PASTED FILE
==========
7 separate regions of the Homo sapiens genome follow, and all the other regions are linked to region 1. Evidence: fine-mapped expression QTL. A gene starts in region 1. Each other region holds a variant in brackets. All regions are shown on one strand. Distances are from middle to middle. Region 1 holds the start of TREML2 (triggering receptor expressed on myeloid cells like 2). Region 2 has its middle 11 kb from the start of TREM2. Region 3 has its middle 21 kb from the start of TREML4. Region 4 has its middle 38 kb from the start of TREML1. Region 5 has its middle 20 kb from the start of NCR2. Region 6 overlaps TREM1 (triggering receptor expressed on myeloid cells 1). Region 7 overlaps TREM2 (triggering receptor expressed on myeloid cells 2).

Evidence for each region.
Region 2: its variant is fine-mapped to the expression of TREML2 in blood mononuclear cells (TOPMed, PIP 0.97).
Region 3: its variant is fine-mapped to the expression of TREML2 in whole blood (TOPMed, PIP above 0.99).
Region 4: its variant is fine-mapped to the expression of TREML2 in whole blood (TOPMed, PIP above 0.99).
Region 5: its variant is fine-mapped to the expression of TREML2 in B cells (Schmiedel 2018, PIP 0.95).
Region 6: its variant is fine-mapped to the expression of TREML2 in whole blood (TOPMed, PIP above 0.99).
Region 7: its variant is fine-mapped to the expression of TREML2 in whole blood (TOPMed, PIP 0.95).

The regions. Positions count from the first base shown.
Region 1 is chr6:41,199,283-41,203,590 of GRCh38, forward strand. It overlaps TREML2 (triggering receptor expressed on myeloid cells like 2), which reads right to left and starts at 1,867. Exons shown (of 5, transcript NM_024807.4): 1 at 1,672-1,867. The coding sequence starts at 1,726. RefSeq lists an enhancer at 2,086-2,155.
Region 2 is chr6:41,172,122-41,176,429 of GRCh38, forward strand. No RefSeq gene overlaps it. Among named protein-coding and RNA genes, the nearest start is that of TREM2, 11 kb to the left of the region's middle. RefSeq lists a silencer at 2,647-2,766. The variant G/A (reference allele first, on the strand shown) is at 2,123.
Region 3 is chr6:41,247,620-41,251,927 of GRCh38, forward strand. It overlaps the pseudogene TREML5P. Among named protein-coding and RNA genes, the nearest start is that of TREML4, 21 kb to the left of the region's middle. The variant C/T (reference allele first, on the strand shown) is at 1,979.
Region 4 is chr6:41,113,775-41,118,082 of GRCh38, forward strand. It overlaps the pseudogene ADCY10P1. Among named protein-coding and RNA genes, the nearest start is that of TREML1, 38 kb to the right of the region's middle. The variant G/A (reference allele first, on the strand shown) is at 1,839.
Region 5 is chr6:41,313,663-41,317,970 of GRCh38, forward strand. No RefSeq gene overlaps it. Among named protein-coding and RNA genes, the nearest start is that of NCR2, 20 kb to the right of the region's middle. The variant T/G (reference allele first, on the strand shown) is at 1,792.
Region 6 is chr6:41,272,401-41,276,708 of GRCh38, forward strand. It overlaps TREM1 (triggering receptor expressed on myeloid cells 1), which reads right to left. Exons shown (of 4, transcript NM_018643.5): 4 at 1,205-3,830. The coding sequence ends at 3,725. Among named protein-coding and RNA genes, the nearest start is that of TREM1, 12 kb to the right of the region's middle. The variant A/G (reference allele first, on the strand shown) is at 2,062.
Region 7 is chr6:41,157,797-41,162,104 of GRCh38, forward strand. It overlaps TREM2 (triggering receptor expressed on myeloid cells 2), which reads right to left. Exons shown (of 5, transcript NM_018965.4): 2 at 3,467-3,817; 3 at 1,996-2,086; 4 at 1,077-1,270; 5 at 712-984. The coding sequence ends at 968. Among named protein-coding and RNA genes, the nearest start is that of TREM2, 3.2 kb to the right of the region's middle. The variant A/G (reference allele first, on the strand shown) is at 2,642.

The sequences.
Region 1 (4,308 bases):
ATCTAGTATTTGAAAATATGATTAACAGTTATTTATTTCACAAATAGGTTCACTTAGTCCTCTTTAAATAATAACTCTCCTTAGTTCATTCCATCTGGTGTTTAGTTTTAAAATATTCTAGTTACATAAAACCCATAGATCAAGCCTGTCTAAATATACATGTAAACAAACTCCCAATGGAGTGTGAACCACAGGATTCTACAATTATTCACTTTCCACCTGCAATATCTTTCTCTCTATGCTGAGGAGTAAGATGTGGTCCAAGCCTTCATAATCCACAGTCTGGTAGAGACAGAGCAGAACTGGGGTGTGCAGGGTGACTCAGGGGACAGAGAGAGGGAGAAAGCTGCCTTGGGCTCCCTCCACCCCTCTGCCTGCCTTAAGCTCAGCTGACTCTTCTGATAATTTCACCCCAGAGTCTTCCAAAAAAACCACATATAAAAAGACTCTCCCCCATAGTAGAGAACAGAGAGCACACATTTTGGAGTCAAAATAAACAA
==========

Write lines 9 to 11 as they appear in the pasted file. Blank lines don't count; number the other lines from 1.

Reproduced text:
The regions. Positions count from the first base shown.
Region 1 is chr6:41,199,283-41,203,590 of GRCh38, forward strand. It overlaps TREML2 (triggering receptor expressed on myeloid cells like 2), which reads right to left and starts at 1,867. Exons shown (of 5, transcript NM_024807.4): 1 at 1,672-1,867. The coding sequence starts at 1,726. RefSeq lists an enhancer at 2,086-2,155.
Region 2 is chr6:41,172,122-41,176,429 of GRCh38, forward strand. No RefSeq gene overlaps it. Among named protein-coding and RNA genes, the nearest start is that of TREM2, 11 kb to the left of the region's middle. RefSeq lists a silencer at 2,647-2,766. The variant G/A (reference allele first, on the strand shown) is at 2,123.